Rogge calls for Sochi safety

Olympic chief calls for safety not speed in Sochi sliding track

Last Updated: 25/02/10 10:45pm

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Rogge: Safety concerns

Rogge: Safety concerns

IOC president Jacques Rogge has urged organisers of the next Winter Olympics in Russia to provide as safe a sliding track as possible to avoid the same tragedy as in Vancouver.

"We never asked for more speed in the IOC, never. There's never been any requests to say you have to go faster."
Jacques Rogge Quotes of the week

Georgian luger Nodar Kumaritashvili tragically crashed and died in practice on the opening day of the Vancouver Games, and the Whistler Sliding Center has come under criticism for being too dangerous.

The track in Vancouver has since been modified after multiple crashes in luge, skeleton and bobsleigh, and officials do not want a repeat in Sochi in four years' time.

Rogge said he has written to organisers of the 2014 Sochi Games asking that the track for luge, bobsled and skeleton be built "absolutely for safety first."

"The IOC has been very clear in saying to the Russians: Please deliver us a track that will not be hazardous," said Rogge.

Speed

The building of the Sochi track is due to start this year and organisers have already said it is designed to be 6-9 mph slower than the track in Whistler where Kumaritashvili was killed.

"We never asked for more speed in the IOC, never," Rogge told reporters. "There's never been any requests to say you have to go faster.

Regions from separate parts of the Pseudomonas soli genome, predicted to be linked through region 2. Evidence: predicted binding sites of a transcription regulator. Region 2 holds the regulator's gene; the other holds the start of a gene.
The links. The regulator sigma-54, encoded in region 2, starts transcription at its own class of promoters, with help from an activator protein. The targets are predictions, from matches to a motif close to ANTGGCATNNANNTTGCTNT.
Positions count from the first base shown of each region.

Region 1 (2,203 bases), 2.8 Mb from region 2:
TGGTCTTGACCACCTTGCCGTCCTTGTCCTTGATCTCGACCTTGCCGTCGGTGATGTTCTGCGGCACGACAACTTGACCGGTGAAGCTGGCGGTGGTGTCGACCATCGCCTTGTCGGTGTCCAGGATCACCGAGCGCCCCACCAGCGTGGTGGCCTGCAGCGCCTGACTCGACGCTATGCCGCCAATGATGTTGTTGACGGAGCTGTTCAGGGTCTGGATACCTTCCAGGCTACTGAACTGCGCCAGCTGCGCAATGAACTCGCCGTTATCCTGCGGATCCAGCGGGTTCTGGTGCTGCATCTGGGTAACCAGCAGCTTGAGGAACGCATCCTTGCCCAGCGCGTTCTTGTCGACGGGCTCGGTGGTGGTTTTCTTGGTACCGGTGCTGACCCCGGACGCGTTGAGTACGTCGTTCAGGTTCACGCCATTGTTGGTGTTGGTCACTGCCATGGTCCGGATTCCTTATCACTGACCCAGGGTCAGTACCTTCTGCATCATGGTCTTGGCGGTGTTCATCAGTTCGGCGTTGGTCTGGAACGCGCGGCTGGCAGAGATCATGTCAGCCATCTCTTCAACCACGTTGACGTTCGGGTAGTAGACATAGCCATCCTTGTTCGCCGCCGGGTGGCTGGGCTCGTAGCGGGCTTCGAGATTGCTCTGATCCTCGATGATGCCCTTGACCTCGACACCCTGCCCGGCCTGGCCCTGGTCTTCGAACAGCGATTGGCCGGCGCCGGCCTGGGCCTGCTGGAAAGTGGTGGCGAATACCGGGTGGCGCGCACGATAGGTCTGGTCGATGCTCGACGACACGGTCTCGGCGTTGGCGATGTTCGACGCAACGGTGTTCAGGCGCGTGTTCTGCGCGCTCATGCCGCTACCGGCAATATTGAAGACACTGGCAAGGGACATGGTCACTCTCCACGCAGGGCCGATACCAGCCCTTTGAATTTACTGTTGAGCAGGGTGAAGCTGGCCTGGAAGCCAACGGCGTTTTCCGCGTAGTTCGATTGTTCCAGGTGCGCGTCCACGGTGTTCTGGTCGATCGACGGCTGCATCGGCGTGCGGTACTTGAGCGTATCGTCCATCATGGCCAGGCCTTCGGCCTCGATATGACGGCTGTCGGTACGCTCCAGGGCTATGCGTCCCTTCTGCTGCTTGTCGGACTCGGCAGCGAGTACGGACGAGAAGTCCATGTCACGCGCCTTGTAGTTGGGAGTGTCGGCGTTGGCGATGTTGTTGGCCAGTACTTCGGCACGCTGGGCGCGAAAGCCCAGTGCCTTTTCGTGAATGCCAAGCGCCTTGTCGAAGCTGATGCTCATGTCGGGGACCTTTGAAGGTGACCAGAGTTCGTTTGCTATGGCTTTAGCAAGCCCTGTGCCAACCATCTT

"This is something that clearly emanated from the international federation which approved the design. That's not the philosophy of the IOC."

Rogge said the IOC accepted a "moral responsibility" for the tragedy but not any legal responsibility.

"The IOC is not legally bound to the track," he said. "We are morally responsible.

"Our responsibility is to make sure that no unnecessary risks are taken. There will always be risk in sport but it has to be reasonable and the athletes take a lot of risk themselves."

Shadow

Rogge said Kumaritashvili's death will always cast a shadow over the Vancouver Olympics.

"It will be a part of the games," he said. "It would stupid to say the opposite."

At the same time, Rogge said the death should be taken separately from the overall success of the Vancouver Games, particularly the "unique atmosphere" fostered by huge and enthusiastic crowds.

"The people in Vancouver are partying and having fun," he said. "What will stand out is the communion between the citizens and the games."

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